The animals in Washington are ramping up their propaganda machines for mid-terms this fall and the 2016 presidential chatter is becoming more prevalent. It’s already starting to feel like campaign season with the ideologies on full display. Here in New Jersey things have been steamy for a while. On-going controversy surrounding the governor hasn’t helped the massive budget shortfall, but it did give him a chance to prove his faithfulness to the GOP by squashing the Democrats’ attempt to raise taxes on millionaires. So, the early stumbling out of the gates for Christie 2016 has a silver lining – at least for the short term. And Christie’s total pig-headedness is a boon for any Republican candidate these days. Bombastic arrogance scores almost as many points with the Republican faithful as AR-15s, or Jesus Christ. The recent showdown might not be such a bad thing to have on your resume when the crowded GOP primary finally comes. But good old Chris using the Port Authority as one of his foot soldiers and reneging on the state’s pension obligations may not be a good track record to bring into a general election. And he’ll be competing in a packed field of diverse philosophies as the Republicans try and put their identity crisis to bed once and for all.

Hillary is unamused.

On the other side of the aisle it already feels like Hillary Clinton is the candidate. The Democrats seem more or less committed to the idea that she’ll be the standard bearer in the next contest. There certainly is a lot of time, but it’s hard to see anybody posing a legitimate threat to her campaign. The blue strategists are adamant – America is ready for a woman to lead her to war. There will be more challengers that come out of the woodwork as things develop of course, but it’s doubtful that they will dislodge Clinton, whose only weakness is a relatively defensible calamity that took place in Libya. It’ll ding her, but it will take more than that to keep Hillary from restoring the Clintons to the White House. Clinton will have to keep her hawkish tendencies under the radar for long enough to keep her liberal base in her corner. But, if Elizabeth Warren jumps in Hillary may have to scramble to make up the difference.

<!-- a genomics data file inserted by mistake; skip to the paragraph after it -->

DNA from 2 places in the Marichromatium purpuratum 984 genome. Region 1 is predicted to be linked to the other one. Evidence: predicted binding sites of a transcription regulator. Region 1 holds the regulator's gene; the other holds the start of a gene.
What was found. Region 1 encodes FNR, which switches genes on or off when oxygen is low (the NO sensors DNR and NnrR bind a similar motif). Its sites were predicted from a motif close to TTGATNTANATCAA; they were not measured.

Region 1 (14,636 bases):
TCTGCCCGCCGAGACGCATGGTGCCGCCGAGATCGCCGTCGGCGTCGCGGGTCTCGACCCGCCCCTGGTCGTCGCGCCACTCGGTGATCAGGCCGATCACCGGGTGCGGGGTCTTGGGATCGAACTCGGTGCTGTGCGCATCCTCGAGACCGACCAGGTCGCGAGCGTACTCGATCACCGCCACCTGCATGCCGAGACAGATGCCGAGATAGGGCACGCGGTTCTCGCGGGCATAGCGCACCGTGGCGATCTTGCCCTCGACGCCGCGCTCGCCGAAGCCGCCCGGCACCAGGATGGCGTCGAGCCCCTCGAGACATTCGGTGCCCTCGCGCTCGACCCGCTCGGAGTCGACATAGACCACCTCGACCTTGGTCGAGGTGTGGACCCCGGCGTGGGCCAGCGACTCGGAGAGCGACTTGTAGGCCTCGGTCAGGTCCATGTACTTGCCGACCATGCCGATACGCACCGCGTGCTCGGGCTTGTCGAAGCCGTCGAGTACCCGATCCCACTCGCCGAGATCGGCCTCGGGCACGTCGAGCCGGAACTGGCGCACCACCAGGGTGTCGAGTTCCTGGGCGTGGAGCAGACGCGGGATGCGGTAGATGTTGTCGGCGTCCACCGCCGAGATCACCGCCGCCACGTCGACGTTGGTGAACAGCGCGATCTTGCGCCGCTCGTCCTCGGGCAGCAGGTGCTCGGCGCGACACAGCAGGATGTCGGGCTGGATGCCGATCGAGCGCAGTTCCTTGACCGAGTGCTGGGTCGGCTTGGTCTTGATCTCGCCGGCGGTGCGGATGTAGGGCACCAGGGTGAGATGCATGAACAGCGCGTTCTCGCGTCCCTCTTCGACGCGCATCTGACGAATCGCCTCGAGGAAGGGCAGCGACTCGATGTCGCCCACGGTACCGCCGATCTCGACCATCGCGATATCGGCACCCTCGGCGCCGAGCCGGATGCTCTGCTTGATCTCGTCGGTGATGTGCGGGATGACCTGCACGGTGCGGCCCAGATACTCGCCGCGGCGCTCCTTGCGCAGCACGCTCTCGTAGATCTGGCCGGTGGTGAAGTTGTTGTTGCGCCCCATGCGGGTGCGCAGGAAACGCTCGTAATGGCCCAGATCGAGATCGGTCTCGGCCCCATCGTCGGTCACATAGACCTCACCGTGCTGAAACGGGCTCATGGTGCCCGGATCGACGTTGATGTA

But this isn’t about early projections and predictions of who will be facing off in the far away general election. As the primaries draw nearer we will inevitably start hearing people echo those all too common words: “I’m only voting for blank because I can’t stand blank,” as they always do. Like clockwork, a fairly good cross section of people with different political convictions and various intelligences will utter this statement of uncloaked apathy.

And this apathetic approach is well justified.

In the last 15 years, Americans have had to stand face to face with the reality of the Dream. Many have responded by retreating into a strange patriotic fervor. I believe the folks at AA call this ‘denial.’ Still, the political efficacy of the American electorate seems to be dismal. Nobody seems to have much faith in the government, and the polls show it. And why should we? As if the Patriot Act and the war in Iraq weren’t bad enough, Americans watched in dismay as two presidents from two different parties sold the country out to the bankers and constructed a harrowing surveillance state that spans the entire globe. It’s no wonder Americans feel unrepresented in their capitol. Top that all off with the era of inconceivably large campaign contributions and the systematic neutering of the American press — the public has good reason to believe it has essentially been shut out of the process. Our democracy is not functioning.